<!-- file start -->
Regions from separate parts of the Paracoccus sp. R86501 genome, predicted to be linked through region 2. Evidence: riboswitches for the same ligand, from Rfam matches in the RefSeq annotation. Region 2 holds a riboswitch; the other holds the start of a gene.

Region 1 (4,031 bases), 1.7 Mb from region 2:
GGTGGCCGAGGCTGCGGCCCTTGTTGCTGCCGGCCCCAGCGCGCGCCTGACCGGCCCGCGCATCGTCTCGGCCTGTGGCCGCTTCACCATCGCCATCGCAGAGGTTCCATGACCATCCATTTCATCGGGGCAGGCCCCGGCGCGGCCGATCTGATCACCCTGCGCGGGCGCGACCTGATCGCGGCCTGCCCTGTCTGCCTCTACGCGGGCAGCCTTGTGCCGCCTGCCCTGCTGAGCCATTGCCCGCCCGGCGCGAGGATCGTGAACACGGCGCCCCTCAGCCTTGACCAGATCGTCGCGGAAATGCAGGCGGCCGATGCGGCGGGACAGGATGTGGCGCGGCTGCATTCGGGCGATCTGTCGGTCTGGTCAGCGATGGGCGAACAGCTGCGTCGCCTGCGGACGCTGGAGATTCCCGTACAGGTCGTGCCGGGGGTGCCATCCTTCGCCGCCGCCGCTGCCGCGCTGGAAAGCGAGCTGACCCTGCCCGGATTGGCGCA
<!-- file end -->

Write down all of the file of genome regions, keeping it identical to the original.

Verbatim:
Regions from separate parts of the Paracoccus sp. R86501 genome, predicted to be linked through region 2. Evidence: riboswitches for the same ligand, from Rfam matches in the RefSeq annotation. Region 2 holds a riboswitch; the other holds the start of a gene.

Region 1 (4,031 bases), 1.7 Mb from region 2:
GGTGGCCGAGGCTGCGGCCCTTGTTGCTGCCGGCCCCAGCGCGCGCCTGACCGGCCCGCGCATCGTCTCGGCCTGTGGCCGCTTCACCATCGCCATCGCAGAGGTTCCATGACCATCCATTTCATCGGGGCAGGCCCCGGCGCGGCCGATCTGATCACCCTGCGCGGGCGCGACCTGATCGCGGCCTGCCCTGTCTGCCTCTACGCGGGCAGCCTTGTGCCGCCTGCCCTGCTGAGCCATTGCCCGCCCGGCGCGAGGATCGTGAACACGGCGCCCCTCAGCCTTGACCAGATCGTCGCGGAAATGCAGGCGGCCGATGCGGCGGGACAGGATGTGGCGCGGCTGCATTCGGGCGATCTGTCGGTCTGGTCAGCGATGGGCGAACAGCTGCGTCGCCTGCGGACGCTGGAGATTCCCGTACAGGTCGTGCCGGGGGTGCCATCCTTCGCCGCCGCCGCTGCCGCGCTGGAAAGCGAGCTGACCCTGCCCGGATTGGCGCA